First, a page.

Wednesday, May 28, 2014

Pretenders by Lisi Harrison

Pretenders is a new series by Lisi Harrison, author of The Clique and Monster High series. This series is filled with a cast of unique characters all trying to make their mark in high school through whatever means possible.

The novel is made up of journal entries from five students who eventually become the “Phoenix Five,” a group of five students who are truly outstanding in school. One student is Lily, a former home schooled girl who just wants to be normal while obsessing over her neighbor Duffy. The boy-next-door is another student whose journal is featured in this book. Duffy is a basketball star struggling to make his mark as a freshman on varsity, especially after learning about his family’s financial woes. He’ll do whatever it takes to stay on the team, even if it means compromising his image for money. He seems to like Sheridan who can be a bit of a drama queen as she tries to find the right persona that everyone will love as she models herself after actors or characters she has seen elsewhere. All she wants to do is fit in and be popular, which is becoming even more difficult as her best friend’s summer friend shows up, proving to be everything Sheridan wants to be. It doesn’t help that her best friend now has a boyfriend, orphan Jagger whose parents are in jail for taking care of a bully. He’s now trying to survive on his own while steering clear of someone who might want revenge for his parent’s actions. Aside from the journals of Lily, Duffy, Sheridan, and Jagger, there is also Vanessa who is struggling to maintain her status as the best-of-the-best, which she feels will keep her parents from fighting. She’s willing to do anything, even possibly illegal activities to maintain her G.P.A. Before long, it seems as if all of the characters are in over their heads, each moment documented in their journals.

This novel does a good job of creating five unique characters, each one individual and fully developed. At times, however, they seem a bit like caricatures and cliches. Duffy is the jock, Lily is the sheltered home schooled kid, Vanessa is an overachiever obsessed with grades, Jagger is the mysterious loner, and Sheridan is the actress. Sheridan to me was the hardest to swallow. Her obsession with being someone else was a bit much to digest. It really went over the top when she wanted to channel “Massie Block from the straight-to-DVD movie The Clique” (59), which is a not too subtle nod to the author’s other series (there is also a Monster High reference later in the book). It read as a desperate move from the author to promote her other works. Plus it alienates people who don’t know her books. The other character Sheridan wants to channel are more pop-culture, but even the Gossip Girl reference will date the book. Her whole character was a little too much, so it was nice come the end when she starts to be more herself than someone else. Lily’s stalker tendencies also got to be a little much, although I’m sure a number of girls can relate to the obsessive quality of having a crush on a boy out of your league - even if Lily takes it to extremes. Jagger is the least developed character, but I think that all works towards him being the most mysterious. The characters become more likable as the book progresses and their true stories develop and grow conflicted. It all culminates to one night when everything gets out of control, and then the book ends in a cliffhanger.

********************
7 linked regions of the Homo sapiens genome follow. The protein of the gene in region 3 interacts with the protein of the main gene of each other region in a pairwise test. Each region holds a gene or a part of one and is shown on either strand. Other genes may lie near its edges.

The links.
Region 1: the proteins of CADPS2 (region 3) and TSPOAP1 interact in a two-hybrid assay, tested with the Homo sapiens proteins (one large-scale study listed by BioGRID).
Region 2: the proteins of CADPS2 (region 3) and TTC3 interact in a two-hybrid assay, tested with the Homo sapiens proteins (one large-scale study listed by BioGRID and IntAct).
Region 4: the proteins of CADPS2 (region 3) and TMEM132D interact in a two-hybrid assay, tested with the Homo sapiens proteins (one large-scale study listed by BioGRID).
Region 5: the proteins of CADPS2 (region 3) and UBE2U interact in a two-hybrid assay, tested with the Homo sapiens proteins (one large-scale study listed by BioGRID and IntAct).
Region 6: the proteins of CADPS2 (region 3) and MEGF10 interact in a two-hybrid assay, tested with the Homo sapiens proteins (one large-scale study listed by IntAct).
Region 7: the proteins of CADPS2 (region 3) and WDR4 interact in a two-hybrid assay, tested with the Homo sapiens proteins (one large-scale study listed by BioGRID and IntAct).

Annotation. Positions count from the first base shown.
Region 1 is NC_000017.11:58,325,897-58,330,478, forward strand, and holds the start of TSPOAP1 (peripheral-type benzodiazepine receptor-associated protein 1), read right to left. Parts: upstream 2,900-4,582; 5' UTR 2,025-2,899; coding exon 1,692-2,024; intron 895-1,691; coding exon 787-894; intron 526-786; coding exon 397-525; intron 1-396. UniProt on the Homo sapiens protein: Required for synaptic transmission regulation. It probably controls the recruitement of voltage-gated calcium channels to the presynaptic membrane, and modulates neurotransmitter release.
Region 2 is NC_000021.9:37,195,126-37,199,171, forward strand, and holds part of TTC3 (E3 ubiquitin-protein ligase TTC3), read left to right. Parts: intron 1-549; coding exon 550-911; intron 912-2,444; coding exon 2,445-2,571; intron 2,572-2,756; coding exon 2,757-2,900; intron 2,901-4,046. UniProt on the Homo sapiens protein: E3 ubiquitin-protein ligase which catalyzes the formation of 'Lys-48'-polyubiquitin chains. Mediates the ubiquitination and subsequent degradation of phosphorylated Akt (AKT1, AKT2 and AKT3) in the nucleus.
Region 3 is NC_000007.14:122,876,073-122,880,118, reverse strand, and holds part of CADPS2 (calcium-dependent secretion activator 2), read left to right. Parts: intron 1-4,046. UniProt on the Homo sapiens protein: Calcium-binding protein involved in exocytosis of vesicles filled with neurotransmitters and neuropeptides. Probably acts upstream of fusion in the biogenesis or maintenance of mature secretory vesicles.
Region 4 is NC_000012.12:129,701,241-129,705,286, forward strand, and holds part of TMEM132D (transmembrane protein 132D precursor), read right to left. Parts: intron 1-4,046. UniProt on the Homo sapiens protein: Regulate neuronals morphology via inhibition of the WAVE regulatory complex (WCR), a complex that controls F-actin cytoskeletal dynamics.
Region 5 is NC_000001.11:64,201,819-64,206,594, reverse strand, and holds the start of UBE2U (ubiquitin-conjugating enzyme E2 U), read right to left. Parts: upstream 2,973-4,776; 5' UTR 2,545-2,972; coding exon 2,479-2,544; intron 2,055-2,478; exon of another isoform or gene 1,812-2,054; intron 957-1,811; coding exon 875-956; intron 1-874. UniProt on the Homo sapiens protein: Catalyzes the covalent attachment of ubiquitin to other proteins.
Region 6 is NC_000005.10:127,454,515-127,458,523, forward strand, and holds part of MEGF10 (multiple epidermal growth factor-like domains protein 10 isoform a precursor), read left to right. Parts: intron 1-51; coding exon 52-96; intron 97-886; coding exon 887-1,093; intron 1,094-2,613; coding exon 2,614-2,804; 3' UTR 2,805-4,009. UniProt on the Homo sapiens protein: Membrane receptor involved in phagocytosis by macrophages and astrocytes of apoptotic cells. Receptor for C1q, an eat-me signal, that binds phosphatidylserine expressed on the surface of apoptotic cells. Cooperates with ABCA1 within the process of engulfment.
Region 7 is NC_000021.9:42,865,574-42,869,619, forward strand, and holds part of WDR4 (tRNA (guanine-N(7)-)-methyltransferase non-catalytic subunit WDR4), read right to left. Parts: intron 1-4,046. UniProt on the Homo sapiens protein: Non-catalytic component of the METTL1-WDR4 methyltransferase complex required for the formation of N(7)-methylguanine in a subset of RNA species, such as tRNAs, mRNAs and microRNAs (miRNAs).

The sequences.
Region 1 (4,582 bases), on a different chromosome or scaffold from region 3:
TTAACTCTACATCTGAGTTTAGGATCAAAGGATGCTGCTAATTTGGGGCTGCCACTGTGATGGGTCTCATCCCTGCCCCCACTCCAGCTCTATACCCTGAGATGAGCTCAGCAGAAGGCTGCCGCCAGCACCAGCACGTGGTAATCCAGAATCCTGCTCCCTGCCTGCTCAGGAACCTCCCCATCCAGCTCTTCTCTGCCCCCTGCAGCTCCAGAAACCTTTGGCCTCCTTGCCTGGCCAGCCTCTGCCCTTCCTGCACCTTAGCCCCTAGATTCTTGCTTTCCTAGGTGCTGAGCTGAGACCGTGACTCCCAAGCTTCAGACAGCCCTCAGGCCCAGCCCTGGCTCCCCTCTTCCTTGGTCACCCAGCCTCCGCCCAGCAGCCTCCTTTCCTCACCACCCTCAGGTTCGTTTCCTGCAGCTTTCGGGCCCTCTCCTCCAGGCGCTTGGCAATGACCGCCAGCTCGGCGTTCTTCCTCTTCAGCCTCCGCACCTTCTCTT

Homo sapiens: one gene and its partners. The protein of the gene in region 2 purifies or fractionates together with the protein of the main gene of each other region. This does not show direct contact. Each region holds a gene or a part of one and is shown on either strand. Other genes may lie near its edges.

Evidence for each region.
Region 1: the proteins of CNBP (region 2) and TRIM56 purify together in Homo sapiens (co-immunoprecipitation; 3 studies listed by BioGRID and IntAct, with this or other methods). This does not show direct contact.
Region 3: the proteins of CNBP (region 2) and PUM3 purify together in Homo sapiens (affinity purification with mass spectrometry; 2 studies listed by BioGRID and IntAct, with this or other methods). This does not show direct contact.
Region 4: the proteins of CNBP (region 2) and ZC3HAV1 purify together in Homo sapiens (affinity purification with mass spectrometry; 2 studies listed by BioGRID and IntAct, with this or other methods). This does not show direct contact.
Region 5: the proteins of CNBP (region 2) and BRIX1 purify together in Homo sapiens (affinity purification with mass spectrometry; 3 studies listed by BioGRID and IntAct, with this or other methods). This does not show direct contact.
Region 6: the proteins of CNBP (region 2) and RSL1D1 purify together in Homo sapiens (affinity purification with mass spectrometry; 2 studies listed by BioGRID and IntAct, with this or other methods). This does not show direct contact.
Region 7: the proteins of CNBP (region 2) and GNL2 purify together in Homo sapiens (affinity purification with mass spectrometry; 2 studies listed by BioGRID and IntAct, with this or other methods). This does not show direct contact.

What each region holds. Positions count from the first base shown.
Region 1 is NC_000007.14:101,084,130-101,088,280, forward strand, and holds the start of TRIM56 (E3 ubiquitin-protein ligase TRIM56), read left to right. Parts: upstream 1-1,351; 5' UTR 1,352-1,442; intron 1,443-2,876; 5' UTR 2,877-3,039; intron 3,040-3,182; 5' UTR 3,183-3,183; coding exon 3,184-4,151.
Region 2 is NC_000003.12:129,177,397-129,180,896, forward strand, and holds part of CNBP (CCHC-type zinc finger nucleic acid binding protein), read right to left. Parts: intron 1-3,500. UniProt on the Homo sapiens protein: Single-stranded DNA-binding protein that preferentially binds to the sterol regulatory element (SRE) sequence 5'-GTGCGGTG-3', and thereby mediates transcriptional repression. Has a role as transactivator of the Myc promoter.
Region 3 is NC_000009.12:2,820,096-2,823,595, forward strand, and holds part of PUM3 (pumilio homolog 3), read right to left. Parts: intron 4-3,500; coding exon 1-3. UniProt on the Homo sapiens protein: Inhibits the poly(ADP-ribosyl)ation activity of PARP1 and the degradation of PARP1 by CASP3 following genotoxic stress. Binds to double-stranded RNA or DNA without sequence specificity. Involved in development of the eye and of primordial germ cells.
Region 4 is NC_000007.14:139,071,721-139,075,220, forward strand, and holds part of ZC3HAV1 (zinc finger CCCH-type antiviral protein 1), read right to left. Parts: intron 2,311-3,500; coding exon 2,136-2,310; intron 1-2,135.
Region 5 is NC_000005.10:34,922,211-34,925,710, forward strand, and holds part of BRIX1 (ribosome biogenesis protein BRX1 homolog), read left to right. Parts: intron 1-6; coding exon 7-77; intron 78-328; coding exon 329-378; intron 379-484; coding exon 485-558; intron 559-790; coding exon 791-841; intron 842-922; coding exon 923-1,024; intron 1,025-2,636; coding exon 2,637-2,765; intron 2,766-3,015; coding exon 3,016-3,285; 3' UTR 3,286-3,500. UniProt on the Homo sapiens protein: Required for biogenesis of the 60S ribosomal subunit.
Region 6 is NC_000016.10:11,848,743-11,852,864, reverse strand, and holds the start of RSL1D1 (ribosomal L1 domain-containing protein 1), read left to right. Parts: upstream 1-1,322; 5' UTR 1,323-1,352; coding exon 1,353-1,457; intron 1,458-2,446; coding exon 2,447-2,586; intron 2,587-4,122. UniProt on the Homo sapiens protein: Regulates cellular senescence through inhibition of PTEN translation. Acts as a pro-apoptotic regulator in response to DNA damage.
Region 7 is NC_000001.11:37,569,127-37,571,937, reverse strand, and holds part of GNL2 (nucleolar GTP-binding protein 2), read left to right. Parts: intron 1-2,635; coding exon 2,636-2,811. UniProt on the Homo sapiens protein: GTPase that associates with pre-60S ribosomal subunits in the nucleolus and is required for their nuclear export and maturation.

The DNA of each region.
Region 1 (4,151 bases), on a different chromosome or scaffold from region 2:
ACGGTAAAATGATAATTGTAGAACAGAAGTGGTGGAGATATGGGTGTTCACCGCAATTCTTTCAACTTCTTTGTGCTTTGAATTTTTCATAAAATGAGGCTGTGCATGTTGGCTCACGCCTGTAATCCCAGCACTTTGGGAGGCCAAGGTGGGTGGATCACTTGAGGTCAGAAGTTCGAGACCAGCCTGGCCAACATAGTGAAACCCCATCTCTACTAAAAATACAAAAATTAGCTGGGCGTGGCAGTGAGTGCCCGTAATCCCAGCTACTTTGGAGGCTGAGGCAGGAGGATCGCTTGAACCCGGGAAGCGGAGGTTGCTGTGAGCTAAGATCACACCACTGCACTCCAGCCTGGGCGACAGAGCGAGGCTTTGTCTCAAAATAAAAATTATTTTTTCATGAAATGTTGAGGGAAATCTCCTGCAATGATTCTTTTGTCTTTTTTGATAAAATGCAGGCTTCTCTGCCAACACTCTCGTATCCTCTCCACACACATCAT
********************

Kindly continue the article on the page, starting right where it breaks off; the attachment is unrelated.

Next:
For the most part I wasn’t impressed with the book - at least for three-fourths of the novel. It feels a bit like a watered down attempt at Pretty Little Liars with less extreme secrets. I wasn’t going to pick up the next book, but I might just to see how it all turns out - thanks to the cliffhanger at the end. All of the characters seem to have the best intentions, their desperation just got in the way of making smart choices. We shall see in book two how it all turns out.


Wednesday, May 14, 2014

Waiting for You by Susane Colasanti

Waiting for You is all about the complicated life of a teenager. Marisa is dealing with everything most teenagers face - finding a boyfriend and fitting in. She has the slight complication that she has an anxiety disorder which nearly destroyed her freshman year, but now that she’s a sophomore, she’s got it all figured out, or so she thinks. Things start to get complicated when she becomes lab partners with her neighbor Nash. At first it’s an amazing friendship, but then he has to go and like her more than she likes him. Now that friendship is on the rocks. Then she gets her dream boyfriend Derek, but that puts a strain on her friendship with her best friend Sterling who doesn’t have a boyfriend. On top of that, Derek is still awfully friendly with his ex, which has Marisa questioning his commitment to her. To make matters even worse, Marisa’s parents - whom she always thought were the perfect example of parents - are getting a divorce. While Marisa fights to keep her cool through all of this drama and not give into her anxiety and depression, there’s a podcast by DJ Dirty Dirk, the only guy who genuinely seems to understand everything she’s going through.